Situated in the south of Jerusalem, the project benefits from one of the city’s most prestigious and desirable locales, nestled in a particularly attractive area between the Talpiot neighborhood and the green groves of Kibbutz Ramat Rachel.
What is Chanukah?
Here is how Rabbi Eliyahu Kitov puts it:
The Hasmonean War against the Greeks was unlike the typical revolt of the oppressed against their oppressors…. The Greeks … sought only to subjugate the Jews spiritually…. Their aim was to liberate Israel from her “primitive beliefs” … to impose the spirit of their culture upon Israel, to lead them to believe, as they did, in the reality of man’s prowess, in the beauty of man’s taste and in the reliability of man’s intellect. The cardinal principles of Jewish faith, that God speaks to man and demands that he follow His dictates, laws and service, were to be abandoned, God forbid…. The pure among Israel, led by the Kohanim of the Hasmonean House, saw Greek culture as the source of impurity in this world, the most despicable form of paganism.… When man [himself] is deified and served, when people begin to believe in man’s great power, in the beauty of man’s taste and the reliability of man’s intellect, the damage that can result is limitless. [The Book of Our Heritage, Volume 1, Feldheim Publishers]
Having quoted Rabbi Kitov, I would now like to quote Rabbi Mattisyahu Salomon.
America … is a wonderful country, the best Gentile nation in the history of the world. It is a land of freedom, tolerance and kindness, a safe haven for millions of Jews. But … in addition to all its beautiful qualities, [America] … has its sordid sides. One of the prices of freedom is a decadent, lewd culture, which is unfortunate. Another is the overwhelming sense of “kochi ve’otzem yadi asah li es hachayil ha’ze” (my strength and the power of my hand have produced all this affluence for me).
More than any other people on earth, Americans are inclined to consider themselves masters of their own destiny. They believe in unlimited opportunity, that “the sky is the limit,” that “where there is a will there is a way”…. But where is the Creator in this scheme of things?… Where are the rewards of goodness and the consequences of sin … the acknowledgement of the Source of all blessings? There is no faith in this worldview, no humility, only arrogance and conceit…. [With Hearts Full of Faith, ArtScroll/Mesorah]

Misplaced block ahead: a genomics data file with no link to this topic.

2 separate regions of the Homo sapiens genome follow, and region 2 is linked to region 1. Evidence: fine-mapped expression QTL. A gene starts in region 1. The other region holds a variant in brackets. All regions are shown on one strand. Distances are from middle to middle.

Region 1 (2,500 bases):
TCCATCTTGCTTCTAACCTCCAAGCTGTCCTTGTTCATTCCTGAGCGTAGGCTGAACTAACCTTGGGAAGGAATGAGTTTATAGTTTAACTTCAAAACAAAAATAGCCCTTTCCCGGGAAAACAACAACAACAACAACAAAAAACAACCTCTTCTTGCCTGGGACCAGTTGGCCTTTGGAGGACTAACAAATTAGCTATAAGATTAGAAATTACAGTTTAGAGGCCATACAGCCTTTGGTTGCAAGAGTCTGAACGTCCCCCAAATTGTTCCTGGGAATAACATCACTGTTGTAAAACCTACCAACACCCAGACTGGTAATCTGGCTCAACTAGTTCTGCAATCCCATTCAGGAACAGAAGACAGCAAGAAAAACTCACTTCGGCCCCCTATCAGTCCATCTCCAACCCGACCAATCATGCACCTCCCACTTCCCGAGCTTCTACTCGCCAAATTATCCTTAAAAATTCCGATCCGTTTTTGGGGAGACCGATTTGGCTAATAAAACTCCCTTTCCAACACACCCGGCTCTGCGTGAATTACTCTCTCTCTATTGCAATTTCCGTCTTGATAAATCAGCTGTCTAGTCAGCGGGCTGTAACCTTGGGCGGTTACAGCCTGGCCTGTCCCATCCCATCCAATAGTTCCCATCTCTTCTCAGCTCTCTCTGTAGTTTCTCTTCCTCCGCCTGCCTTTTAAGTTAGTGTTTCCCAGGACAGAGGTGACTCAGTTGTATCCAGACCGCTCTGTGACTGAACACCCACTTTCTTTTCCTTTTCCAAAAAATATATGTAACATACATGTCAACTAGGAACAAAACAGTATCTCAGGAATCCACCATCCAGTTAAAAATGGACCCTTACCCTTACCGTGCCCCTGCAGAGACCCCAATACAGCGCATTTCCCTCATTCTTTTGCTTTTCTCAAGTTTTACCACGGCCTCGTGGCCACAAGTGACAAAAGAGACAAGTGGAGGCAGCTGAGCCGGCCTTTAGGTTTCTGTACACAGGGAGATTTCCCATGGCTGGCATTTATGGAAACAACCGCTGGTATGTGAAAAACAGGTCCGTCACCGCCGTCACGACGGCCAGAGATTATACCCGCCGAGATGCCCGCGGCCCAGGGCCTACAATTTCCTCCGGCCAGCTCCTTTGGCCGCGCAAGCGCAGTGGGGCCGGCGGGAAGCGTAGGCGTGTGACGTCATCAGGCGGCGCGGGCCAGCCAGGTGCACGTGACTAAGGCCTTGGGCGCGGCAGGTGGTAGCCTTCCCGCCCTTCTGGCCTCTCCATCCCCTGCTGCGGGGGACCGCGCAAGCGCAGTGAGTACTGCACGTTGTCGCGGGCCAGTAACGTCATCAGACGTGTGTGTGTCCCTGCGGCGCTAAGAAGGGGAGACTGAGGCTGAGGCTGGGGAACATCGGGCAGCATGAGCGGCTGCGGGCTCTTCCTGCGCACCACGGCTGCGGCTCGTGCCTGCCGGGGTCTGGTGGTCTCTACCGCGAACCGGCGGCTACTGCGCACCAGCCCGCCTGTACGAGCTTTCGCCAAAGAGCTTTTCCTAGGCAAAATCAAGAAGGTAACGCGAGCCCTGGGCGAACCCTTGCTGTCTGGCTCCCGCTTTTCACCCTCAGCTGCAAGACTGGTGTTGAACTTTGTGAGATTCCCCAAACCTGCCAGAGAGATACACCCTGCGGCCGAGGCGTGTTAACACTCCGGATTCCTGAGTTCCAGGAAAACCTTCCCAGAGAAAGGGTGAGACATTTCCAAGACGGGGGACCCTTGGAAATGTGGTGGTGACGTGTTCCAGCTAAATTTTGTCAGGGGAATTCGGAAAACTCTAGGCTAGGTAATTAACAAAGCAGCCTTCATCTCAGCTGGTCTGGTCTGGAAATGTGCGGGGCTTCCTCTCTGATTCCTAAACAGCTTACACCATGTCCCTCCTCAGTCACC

Chanukah is a very serious holiday. I am aware that we celebrate with games and trips and food and presents, but it is imperative not to lose sight of reality. The very way in which we celebrate Chanukah borrows much from the holiday season of the society in which we find ourselves, so lucidly characterized above by Rabbi Salomon.
The truth is that we are in the grip of a culture not at all unlike the culture of Greece against which the Hasmoneans fought for the survival of Am Yisrael. In fact, Western culture prides itself on its descent from Greece. Look at the influence of sports on our society. Where did that begin if not in the Olympic Games and the glorification of the human body?
The Chofetz Chaim stated that the ability to survive the “Birthpangs of Moshiach” hinges on our willingness to cling to the culture of Torah and dissociate ourselves from the culture of the surrounding nations. The Hasmoneans were in the minority; they were the “zealots,” the “extremists.” Yet without them, we would not exist today as Jews. They saved Am Yisrael. They saved Torah. They saved the world, for without Torah the world does not exist.
Right now we are under dire threat. The world around us is changing. Dark clouds are rolling in. We are now in the days leading up to the Final Redemption, when the nations of the world are making their last-ditch attempt to surround us.
Nevertheless, Am Yisrael Chai – we will live and our enemies will fail, as they always ultimately have. But who will make it through to the end? Who will survive into the Great Days that are coming? It is our urgent and immediate task to examine our lives and ask whether we are acting like Maccabees in our own days.
May we all kindle the pure flame of Torah in our hearts. May the Menorah burn once more in the bais hamikdash. May the pure light of Torah go out from Jerusalem and illuminate the entire world.
About the Author: Roy Neuberger's latest book, “2020 Vision” (Feldheim) is available in English, Hebrew, Spanish, French, Russian, and Georgian. An e-edition is available at www.feldheim.com. Roy is also the author of "From Central Park to Sinai: How I Found My Jewish Soul” (available in English, Hebrew and Russian, and Georgian) and “Worldstorm.” Roy and Leah Neuberger speak publicly on topics related to his books and articles. He can be contacted at email@example.com or through his websites www.tosinai.com and www.2020visionthebook.com.
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Printed from: http://www.jewishpress.com/indepth/opinions/sing-it-loud-maoz-tzur/2009/12/09/
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